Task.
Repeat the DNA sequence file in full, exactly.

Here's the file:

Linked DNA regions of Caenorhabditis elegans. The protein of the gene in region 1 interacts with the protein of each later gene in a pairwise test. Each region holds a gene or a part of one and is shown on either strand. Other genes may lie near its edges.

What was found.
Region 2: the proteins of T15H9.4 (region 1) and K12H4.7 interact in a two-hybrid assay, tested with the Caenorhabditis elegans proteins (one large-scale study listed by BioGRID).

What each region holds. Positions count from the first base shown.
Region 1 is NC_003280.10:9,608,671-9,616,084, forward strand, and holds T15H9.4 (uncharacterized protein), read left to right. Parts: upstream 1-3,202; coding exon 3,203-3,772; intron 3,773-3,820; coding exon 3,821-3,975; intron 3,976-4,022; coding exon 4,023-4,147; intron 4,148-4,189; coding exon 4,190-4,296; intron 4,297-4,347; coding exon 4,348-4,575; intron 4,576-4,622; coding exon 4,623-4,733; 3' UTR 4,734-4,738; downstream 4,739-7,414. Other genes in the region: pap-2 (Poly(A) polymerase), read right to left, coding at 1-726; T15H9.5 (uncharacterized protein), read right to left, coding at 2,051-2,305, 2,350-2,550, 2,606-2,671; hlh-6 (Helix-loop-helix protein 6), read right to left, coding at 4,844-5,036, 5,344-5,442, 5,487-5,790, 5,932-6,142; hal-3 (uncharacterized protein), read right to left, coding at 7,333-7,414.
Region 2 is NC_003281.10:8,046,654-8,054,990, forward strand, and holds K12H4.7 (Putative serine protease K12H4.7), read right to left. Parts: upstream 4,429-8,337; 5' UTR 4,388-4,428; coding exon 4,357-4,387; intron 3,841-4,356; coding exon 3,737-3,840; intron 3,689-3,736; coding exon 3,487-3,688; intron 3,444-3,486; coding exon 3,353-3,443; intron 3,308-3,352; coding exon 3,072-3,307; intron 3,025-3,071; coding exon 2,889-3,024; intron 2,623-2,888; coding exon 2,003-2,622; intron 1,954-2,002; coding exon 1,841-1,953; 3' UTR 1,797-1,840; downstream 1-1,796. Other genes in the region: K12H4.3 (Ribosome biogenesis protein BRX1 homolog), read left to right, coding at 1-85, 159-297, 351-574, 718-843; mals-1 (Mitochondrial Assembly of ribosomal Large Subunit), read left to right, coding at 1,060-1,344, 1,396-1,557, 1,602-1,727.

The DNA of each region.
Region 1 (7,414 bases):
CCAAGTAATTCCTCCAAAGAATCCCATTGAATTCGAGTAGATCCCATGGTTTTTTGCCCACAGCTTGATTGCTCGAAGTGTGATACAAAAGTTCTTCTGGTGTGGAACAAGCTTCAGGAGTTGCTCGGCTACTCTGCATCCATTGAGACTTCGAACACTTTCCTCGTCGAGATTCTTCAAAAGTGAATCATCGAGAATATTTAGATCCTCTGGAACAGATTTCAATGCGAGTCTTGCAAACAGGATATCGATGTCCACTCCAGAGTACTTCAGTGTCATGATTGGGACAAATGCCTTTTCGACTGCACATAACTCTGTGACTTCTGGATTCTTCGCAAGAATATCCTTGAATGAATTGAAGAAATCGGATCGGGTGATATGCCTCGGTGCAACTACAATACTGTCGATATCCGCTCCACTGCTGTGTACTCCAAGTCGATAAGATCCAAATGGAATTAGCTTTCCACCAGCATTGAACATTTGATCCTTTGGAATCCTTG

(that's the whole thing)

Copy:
Linked DNA regions of Caenorhabditis elegans. The protein of the gene in region 1 interacts with the protein of each later gene in a pairwise test. Each region holds a gene or a part of one and is shown on either strand. Other genes may lie near its edges.

What was found.
Region 2: the proteins of T15H9.4 (region 1) and K12H4.7 interact in a two-hybrid assay, tested with the Caenorhabditis elegans proteins (one large-scale study listed by BioGRID).

What each region holds. Positions count from the first base shown.
Region 1 is NC_003280.10:9,608,671-9,616,084, forward strand, and holds T15H9.4 (uncharacterized protein), read left to right. Parts: upstream 1-3,202; coding exon 3,203-3,772; intron 3,773-3,820; coding exon 3,821-3,975; intron 3,976-4,022; coding exon 4,023-4,147; intron 4,148-4,189; coding exon 4,190-4,296; intron 4,297-4,347; coding exon 4,348-4,575; intron 4,576-4,622; coding exon 4,623-4,733; 3' UTR 4,734-4,738; downstream 4,739-7,414. Other genes in the region: pap-2 (Poly(A) polymerase), read right to left, coding at 1-726; T15H9.5 (uncharacterized protein), read right to left, coding at 2,051-2,305, 2,350-2,550, 2,606-2,671; hlh-6 (Helix-loop-helix protein 6), read right to left, coding at 4,844-5,036, 5,344-5,442, 5,487-5,790, 5,932-6,142; hal-3 (uncharacterized protein), read right to left, coding at 7,333-7,414.
Region 2 is NC_003281.10:8,046,654-8,054,990, forward strand, and holds K12H4.7 (Putative serine protease K12H4.7), read right to left. Parts: upstream 4,429-8,337; 5' UTR 4,388-4,428; coding exon 4,357-4,387; intron 3,841-4,356; coding exon 3,737-3,840; intron 3,689-3,736; coding exon 3,487-3,688; intron 3,444-3,486; coding exon 3,353-3,443; intron 3,308-3,352; coding exon 3,072-3,307; intron 3,025-3,071; coding exon 2,889-3,024; intron 2,623-2,888; coding exon 2,003-2,622; intron 1,954-2,002; coding exon 1,841-1,953; 3' UTR 1,797-1,840; downstream 1-1,796. Other genes in the region: K12H4.3 (Ribosome biogenesis protein BRX1 homolog), read left to right, coding at 1-85, 159-297, 351-574, 718-843; mals-1 (Mitochondrial Assembly of ribosomal Large Subunit), read left to right, coding at 1,060-1,344, 1,396-1,557, 1,602-1,727.

The DNA of each region.
Region 1 (7,414 bases):
CCAAGTAATTCCTCCAAAGAATCCCATTGAATTCGAGTAGATCCCATGGTTTTTTGCCCACAGCTTGATTGCTCGAAGTGTGATACAAAAGTTCTTCTGGTGTGGAACAAGCTTCAGGAGTTGCTCGGCTACTCTGCATCCATTGAGACTTCGAACACTTTCCTCGTCGAGATTCTTCAAAAGTGAATCATCGAGAATATTTAGATCCTCTGGAACAGATTTCAATGCGAGTCTTGCAAACAGGATATCGATGTCCACTCCAGAGTACTTCAGTGTCATGATTGGGACAAATGCCTTTTCGACTGCACATAACTCTGTGACTTCTGGATTCTTCGCAAGAATATCCTTGAATGAATTGAAGAAATCGGATCGGGTGATATGCCTCGGTGCAACTACAATACTGTCGATATCCGCTCCACTGCTGTGTACTCCAAGTCGATAAGATCCAAATGGAATTAGCTTTCCACCAGCATTGAACATTTGATCCTTTGGAATCCTTG